On May 9, 2012, Chief ALJ Charles E. Bullock issued the public version of Order No. 45 (dated April 19, 2012) in Certain Digital Televisions and Components Thereof (Inv. No. 337-TA-789). In the Order, ALJ Bullock denied Respondents Coby Electronics Corp., ON Corp. US, Inc., Renesas Electronics Corp., Renesas Electronics America, Inc., and Sceptre, Inc’s (collectively, the “Respondents”) motion to strike portions of the Initial Expert Reports of Drs. Bill Lin and Anthony Acampora.
According to the Order, the Respondents sought to strike certain paragraphs of Dr. Lin’s and Dr. Acampora’s expert reports because the reports allegedly relied on constructions of the claim terms “a(x)” and “b(x)” in U.S. Patent No. 5,703,887 (the ‘887 patent) that had already been rejected by ALJ Bullock. See our April 19, 2012 post for more details on ALJ Bullock’s claim construction order. For example, the Order states that the Respondents contended that Dr. Lin had improperly relied on an embodiment from the ‘887 patent where a(x) = 1. The Respondents also contended that Dr. Acampora had used Dr. Lin’s improper analysis to conclude that the QAM decoders in the Respondents’ and Complainant Vizio, Inc.’s (“Vizio”) products meet the explicit disclosure of the patent.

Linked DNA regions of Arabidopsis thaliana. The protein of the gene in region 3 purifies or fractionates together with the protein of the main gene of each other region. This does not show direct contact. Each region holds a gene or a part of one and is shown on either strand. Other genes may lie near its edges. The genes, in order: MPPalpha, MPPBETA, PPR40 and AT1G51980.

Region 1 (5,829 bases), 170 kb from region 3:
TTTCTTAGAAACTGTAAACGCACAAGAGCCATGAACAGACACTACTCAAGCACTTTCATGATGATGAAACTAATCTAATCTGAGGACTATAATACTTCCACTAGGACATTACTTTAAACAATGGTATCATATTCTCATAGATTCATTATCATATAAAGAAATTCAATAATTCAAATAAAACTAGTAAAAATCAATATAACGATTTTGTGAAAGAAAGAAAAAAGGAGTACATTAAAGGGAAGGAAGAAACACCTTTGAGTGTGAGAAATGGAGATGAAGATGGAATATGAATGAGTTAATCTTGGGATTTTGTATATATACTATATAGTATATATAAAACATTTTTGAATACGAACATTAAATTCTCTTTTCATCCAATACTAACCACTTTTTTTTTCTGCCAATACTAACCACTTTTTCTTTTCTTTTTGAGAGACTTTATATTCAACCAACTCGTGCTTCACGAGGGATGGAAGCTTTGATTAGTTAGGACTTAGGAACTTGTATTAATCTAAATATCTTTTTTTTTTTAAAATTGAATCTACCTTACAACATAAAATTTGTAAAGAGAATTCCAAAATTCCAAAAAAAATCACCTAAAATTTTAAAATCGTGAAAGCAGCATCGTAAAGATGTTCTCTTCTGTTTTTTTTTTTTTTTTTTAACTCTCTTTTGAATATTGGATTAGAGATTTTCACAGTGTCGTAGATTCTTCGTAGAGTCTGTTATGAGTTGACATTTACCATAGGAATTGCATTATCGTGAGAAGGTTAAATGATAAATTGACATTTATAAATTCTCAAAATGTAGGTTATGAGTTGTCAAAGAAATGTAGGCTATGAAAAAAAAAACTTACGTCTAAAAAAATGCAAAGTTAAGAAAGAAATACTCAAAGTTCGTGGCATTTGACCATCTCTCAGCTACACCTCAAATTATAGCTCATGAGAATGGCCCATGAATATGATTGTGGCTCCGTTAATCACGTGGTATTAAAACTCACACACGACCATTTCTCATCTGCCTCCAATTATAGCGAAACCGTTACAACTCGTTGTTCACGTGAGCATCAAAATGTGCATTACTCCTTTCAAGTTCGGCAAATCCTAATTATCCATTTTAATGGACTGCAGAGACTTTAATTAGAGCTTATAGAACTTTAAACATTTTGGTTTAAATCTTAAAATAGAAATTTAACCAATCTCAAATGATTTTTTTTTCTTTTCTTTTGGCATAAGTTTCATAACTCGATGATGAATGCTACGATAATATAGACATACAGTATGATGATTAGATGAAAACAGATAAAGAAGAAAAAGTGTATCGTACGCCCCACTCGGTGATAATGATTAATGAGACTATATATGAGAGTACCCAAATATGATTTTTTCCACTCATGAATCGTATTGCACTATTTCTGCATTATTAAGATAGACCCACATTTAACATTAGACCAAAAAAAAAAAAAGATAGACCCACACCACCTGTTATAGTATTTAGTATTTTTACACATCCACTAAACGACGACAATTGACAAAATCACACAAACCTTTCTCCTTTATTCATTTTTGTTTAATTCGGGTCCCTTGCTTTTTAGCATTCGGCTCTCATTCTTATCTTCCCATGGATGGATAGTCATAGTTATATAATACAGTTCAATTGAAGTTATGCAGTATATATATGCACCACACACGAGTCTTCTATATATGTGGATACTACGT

In opposition, Vizio argued that neither Dr. Lin nor Dr. Acampora were offering testimony concerning a claim construction other than that set forth in ALJ Bullock’s claim construction order. For example, Vizio contended that “Dr. Lin’s analysis and proffered testimony expressly concerns identifying the accused structure in the accused devices – not comparing that identified structure to the claim language.” Vizio further stated that Dr. Acampora had directly adopted ALJ Bullock’s claim construction.
The Commission Investigative Staff (“OUII”) also opposed the Respondents’ motion. OUII contended that while Dr. Lin had not addressed or applied ALJ Bullock’s claim construction for the terms “a(x)” and “b(x),” he had also not relied on any construction for those terms different from ALJ Bullock’s construction. OUII further asserted that Dr. Acampora’s opinions were governed by ALJ Bullock’s claim construction.
After considering the arguments, ALJ Bullock determined to deny the Respondents’ motion. The ALJ found that while Dr. Lin’s report may not have applied or addressed the ALJ’s claim construction, it also did not apply a different claim construction. Accordingly, whether Dr. Lin compared the accused structures to the specification instead of to the ALJ’s claim construction or the claim language itself went to the weight of the evidence, and was not a violation of the ground rules. ALJ Bullock further found that Dr. Acampora’s opinion expressly relied on the ALJ’s claim construction. Accordingly, ALJ Bullock denied the Respondents’ motion to strike the certain portions of Dr. Lin’s and Dr. Acampora’s expert reports.